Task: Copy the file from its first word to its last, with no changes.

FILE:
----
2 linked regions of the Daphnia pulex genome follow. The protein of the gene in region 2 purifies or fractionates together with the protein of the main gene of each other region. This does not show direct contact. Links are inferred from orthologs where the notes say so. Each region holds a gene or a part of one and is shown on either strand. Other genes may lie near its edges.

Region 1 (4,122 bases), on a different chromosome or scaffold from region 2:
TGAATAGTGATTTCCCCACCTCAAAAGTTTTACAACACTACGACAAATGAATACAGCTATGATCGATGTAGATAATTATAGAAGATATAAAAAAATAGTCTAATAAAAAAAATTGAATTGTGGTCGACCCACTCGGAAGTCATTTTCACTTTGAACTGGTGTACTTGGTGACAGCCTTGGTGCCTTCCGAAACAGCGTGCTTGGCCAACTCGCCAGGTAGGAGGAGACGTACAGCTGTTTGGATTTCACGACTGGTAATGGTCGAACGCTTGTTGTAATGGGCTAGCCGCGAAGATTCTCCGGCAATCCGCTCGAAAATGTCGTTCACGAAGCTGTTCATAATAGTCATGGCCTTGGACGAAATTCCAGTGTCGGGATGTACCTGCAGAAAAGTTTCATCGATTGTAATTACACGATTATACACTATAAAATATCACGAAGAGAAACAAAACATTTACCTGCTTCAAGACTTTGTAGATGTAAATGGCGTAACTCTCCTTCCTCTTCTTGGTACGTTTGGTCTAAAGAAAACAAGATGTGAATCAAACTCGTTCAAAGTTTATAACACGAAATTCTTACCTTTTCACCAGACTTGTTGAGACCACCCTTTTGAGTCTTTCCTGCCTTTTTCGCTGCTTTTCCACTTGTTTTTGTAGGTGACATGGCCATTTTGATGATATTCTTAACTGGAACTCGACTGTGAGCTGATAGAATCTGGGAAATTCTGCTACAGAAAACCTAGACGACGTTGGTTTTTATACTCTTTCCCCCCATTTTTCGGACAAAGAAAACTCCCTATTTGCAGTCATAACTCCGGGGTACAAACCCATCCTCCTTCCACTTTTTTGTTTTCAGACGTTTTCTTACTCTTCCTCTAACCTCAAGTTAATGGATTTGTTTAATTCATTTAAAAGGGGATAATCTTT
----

2 linked regions of the Daphnia pulex genome follow. The protein of the gene in region 2 purifies or fractionates together with the protein of the main gene of each other region. This does not show direct contact. Links are inferred from orthologs where the notes say so. Each region holds a gene or a part of one and is shown on either strand. Other genes may lie near its edges.

Region 1 (4,122 bases), on a different chromosome or scaffold from region 2:
TGAATAGTGATTTCCCCACCTCAAAAGTTTTACAACACTACGACAAATGAATACAGCTATGATCGATGTAGATAATTATAGAAGATATAAAAAAATAGTCTAATAAAAAAAATTGAATTGTGGTCGACCCACTCGGAAGTCATTTTCACTTTGAACTGGTGTACTTGGTGACAGCCTTGGTGCCTTCCGAAACAGCGTGCTTGGCCAACTCGCCAGGTAGGAGGAGACGTACAGCTGTTTGGATTTCACGACTGGTAATGGTCGAACGCTTGTTGTAATGGGCTAGCCGCGAAGATTCTCCGGCAATCCGCTCGAAAATGTCGTTCACGAAGCTGTTCATAATAGTCATGGCCTTGGACGAAATTCCAGTGTCGGGATGTACCTGCAGAAAAGTTTCATCGATTGTAATTACACGATTATACACTATAAAATATCACGAAGAGAAACAAAACATTTACCTGCTTCAAGACTTTGTAGATGTAAATGGCGTAACTCTCCTTCCTCTTCTTGGTACGTTTGGTCTAAAGAAAACAAGATGTGAATCAAACTCGTTCAAAGTTTATAACACGAAATTCTTACCTTTTCACCAGACTTGTTGAGACCACCCTTTTGAGTCTTTCCTGCCTTTTTCGCTGCTTTTCCACTTGTTTTTGTAGGTGACATGGCCATTTTGATGATATTCTTAACTGGAACTCGACTGTGAGCTGATAGAATCTGGGAAATTCTGCTACAGAAAACCTAGACGACGTTGGTTTTTATACTCTTTCCCCCCATTTTTCGGACAAAGAAAACTCCCTATTTGCAGTCATAACTCCGGGGTACAAACCCATCCTCCTTCCACTTTTTTGTTTTCAGACGTTTTCTTACTCTTCCTCTAACCTCAAGTTAATGGATTTGTTTAATTCATTTAAAAGGGGATAATCTTT